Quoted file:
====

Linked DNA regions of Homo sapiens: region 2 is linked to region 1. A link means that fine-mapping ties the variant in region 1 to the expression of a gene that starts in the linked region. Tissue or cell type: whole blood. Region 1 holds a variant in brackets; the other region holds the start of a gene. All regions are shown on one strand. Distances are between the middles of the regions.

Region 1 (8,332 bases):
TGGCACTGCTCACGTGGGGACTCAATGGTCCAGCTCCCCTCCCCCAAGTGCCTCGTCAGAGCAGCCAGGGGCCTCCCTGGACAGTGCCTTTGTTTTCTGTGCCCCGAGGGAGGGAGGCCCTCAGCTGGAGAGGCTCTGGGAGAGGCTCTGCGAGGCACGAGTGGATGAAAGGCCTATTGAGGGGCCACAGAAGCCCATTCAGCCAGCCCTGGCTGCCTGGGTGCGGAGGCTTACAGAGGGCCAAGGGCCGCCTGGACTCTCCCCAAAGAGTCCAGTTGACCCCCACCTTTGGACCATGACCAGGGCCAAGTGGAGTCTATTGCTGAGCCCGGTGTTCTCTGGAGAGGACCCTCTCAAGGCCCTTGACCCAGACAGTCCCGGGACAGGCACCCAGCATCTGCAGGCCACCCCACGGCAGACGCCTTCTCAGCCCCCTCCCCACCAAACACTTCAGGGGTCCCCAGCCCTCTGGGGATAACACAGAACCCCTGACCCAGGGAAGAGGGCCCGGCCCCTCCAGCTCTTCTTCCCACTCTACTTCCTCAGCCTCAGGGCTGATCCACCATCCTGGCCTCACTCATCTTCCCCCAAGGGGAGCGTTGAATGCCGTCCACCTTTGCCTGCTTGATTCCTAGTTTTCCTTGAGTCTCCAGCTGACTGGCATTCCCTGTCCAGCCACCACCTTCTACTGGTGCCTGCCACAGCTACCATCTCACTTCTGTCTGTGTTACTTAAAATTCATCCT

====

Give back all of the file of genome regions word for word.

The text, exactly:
Linked DNA regions of Homo sapiens: region 2 is linked to region 1. A link means that fine-mapping ties the variant in region 1 to the expression of a gene that starts in the linked region. Tissue or cell type: whole blood. Region 1 holds a variant in brackets; the other region holds the start of a gene. All regions are shown on one strand. Distances are between the middles of the regions.

Region 1 (8,332 bases):
TGGCACTGCTCACGTGGGGACTCAATGGTCCAGCTCCCCTCCCCCAAGTGCCTCGTCAGAGCAGCCAGGGGCCTCCCTGGACAGTGCCTTTGTTTTCTGTGCCCCGAGGGAGGGAGGCCCTCAGCTGGAGAGGCTCTGGGAGAGGCTCTGCGAGGCACGAGTGGATGAAAGGCCTATTGAGGGGCCACAGAAGCCCATTCAGCCAGCCCTGGCTGCCTGGGTGCGGAGGCTTACAGAGGGCCAAGGGCCGCCTGGACTCTCCCCAAAGAGTCCAGTTGACCCCCACCTTTGGACCATGACCAGGGCCAAGTGGAGTCTATTGCTGAGCCCGGTGTTCTCTGGAGAGGACCCTCTCAAGGCCCTTGACCCAGACAGTCCCGGGACAGGCACCCAGCATCTGCAGGCCACCCCACGGCAGACGCCTTCTCAGCCCCCTCCCCACCAAACACTTCAGGGGTCCCCAGCCCTCTGGGGATAACACAGAACCCCTGACCCAGGGAAGAGGGCCCGGCCCCTCCAGCTCTTCTTCCCACTCTACTTCCTCAGCCTCAGGGCTGATCCACCATCCTGGCCTCACTCATCTTCCCCCAAGGGGAGCGTTGAATGCCGTCCACCTTTGCCTGCTTGATTCCTAGTTTTCCTTGAGTCTCCAGCTGACTGGCATTCCCTGTCCAGCCACCACCTTCTACTGGTGCCTGCCACAGCTACCATCTCACTTCTGTCTGTGTTACTTAAAATTCATCCT